Andrew W. Lo, PhD, a finance professor at the MIT Sloan School of Management and the director of the MIT Laboratory for Financial Engineering, discusses cultural differences between the scientific side of biopharma and the financial side.
In 2016, JAMA1 published a paper whose results had been apparent for a while: More than half of all interventional drug and biologics trials conducted between 1998 and 2008 failed. The majority of the failures were due to inefficiency. Investment in biotech began to soften.2
One person well aware of pharma’s failures was Andrew W. Lo, PhD, a finance professor at the MIT Sloan School of Management and the director of the MIT Laboratory for Financial Engineering (LFE). Several years before the JAMA publication, Lo and his LFE colleagues launched a research agenda to identify the reasons for the multiple failures. He needed to find those reasons to answer his ultimate question: why biotech investing had become so risky. It wouldn’t be the first time his group focused on mega amounts of money: The Lo lab is known for its work on hedge funds.3
MDT: Before we get into the pharma world, can you discuss a bit of the work on hedge funds?
AL: This was in the early 2000s, a few years before regulators established rules requiring the largest hedge funds to disclose the amounts of risk they were taking on. We developed statistical measures of those risks and discovered a strong upward trend starting in 2005, a clear warning sign for a major financial crisis. At the time, the economy was going strong so when we raised these concerns in our publications and conference presentations, no one paid much attention. Until 2008.
MDT: Is that what financial engineering is? A way to solve problems?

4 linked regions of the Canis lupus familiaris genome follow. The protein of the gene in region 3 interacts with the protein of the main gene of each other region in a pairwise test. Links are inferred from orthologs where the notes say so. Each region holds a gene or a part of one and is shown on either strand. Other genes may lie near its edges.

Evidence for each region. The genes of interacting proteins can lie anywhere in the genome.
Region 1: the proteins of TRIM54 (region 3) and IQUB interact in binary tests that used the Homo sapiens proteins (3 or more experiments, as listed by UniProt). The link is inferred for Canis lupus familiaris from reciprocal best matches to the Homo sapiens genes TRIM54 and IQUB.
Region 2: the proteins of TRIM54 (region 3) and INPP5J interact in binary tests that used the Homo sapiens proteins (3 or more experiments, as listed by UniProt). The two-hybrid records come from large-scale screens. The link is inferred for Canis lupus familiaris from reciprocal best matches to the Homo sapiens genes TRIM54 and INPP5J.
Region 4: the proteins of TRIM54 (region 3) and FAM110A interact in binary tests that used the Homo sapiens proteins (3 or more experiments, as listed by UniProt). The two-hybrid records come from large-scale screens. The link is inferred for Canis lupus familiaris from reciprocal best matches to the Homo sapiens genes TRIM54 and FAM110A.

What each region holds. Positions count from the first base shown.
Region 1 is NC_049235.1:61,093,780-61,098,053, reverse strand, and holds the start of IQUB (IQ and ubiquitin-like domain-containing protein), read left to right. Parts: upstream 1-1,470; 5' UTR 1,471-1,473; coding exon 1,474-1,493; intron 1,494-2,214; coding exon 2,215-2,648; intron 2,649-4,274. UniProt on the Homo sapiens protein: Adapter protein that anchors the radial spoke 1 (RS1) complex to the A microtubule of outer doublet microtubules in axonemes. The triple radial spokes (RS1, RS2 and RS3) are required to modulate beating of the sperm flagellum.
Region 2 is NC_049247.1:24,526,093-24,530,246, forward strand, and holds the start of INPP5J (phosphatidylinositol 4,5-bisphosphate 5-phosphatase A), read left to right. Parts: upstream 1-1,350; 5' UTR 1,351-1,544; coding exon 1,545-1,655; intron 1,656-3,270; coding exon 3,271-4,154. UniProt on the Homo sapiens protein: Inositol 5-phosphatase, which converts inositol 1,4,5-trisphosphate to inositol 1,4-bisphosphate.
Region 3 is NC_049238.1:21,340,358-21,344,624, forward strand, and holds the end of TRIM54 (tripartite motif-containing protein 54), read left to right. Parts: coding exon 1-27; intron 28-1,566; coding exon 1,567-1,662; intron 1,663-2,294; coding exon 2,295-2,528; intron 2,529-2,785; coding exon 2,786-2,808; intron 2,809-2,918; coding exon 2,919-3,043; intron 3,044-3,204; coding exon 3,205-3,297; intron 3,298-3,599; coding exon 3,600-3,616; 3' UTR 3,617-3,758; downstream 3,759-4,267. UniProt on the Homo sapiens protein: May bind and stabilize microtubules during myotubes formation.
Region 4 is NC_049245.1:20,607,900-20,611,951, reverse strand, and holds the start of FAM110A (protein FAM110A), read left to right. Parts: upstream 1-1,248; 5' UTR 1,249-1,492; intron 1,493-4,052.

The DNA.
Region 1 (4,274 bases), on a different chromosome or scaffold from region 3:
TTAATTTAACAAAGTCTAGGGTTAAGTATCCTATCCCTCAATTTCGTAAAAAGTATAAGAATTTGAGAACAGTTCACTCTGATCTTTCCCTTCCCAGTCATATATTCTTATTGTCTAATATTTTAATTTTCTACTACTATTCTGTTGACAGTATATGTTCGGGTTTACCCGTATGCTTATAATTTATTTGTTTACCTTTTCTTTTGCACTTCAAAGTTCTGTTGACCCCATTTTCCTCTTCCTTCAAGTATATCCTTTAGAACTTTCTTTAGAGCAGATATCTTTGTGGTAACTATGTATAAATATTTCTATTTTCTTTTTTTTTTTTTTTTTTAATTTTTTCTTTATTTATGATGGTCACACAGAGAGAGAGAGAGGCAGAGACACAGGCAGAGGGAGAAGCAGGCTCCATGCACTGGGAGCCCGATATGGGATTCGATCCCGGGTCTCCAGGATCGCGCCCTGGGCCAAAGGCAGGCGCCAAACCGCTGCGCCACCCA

AL: Exactly. Financial engineering uses a combination of economic and mathematical principles and data science to solve financial problems in a world fraught with risk and uncertainty.4
MDT: Isn’t risk the same thing as uncertainty?
AL: No. Risk is the kind of randomness that you can quantify, like the odds of winning blackjack in Las Vegas. Uncertainty, on the other hand, is the kind of randomness that you can’t quantify, the “unknown unknowns”. Financial markets are driven by both risk and uncertainty; investors are willing to bear risk for the right price, but are much less tolerant of uncertainty, at any price.
MDT: Do you find risk interesting?
AL: Very much so! Financial markets—and a significant segment of these markets includes the pharmaceutical and biotechnology industries—are critical for the well-being of every aspect of society. Risk is a central feature of these markets.
MDT: Please explain what piqued your interest in clinical trials.
AL: I became interested largely for personal reasons. About 15 years ago, several friends and a family member all died of cancer within a few years of each other, and that was a big shock to me. In trying to be helpful to them, I discovered that finance plays a huge role in drug development, and a key input into those financial calculations is the probability of success of clinical trials. That’s what motivated me to understand how to estimate these quantities more accurately.
MDT: What were your initial observations about the biopharma community?
AL: The pharma industry is focused mainly on the science and medicine of disease and the development of therapeutics, which makes total sense. But my collaborators and I realized that a common bottleneck to biomedical innovation is how drug development is financed, and this part of the business has received much less attention.
MDT: Any other observations?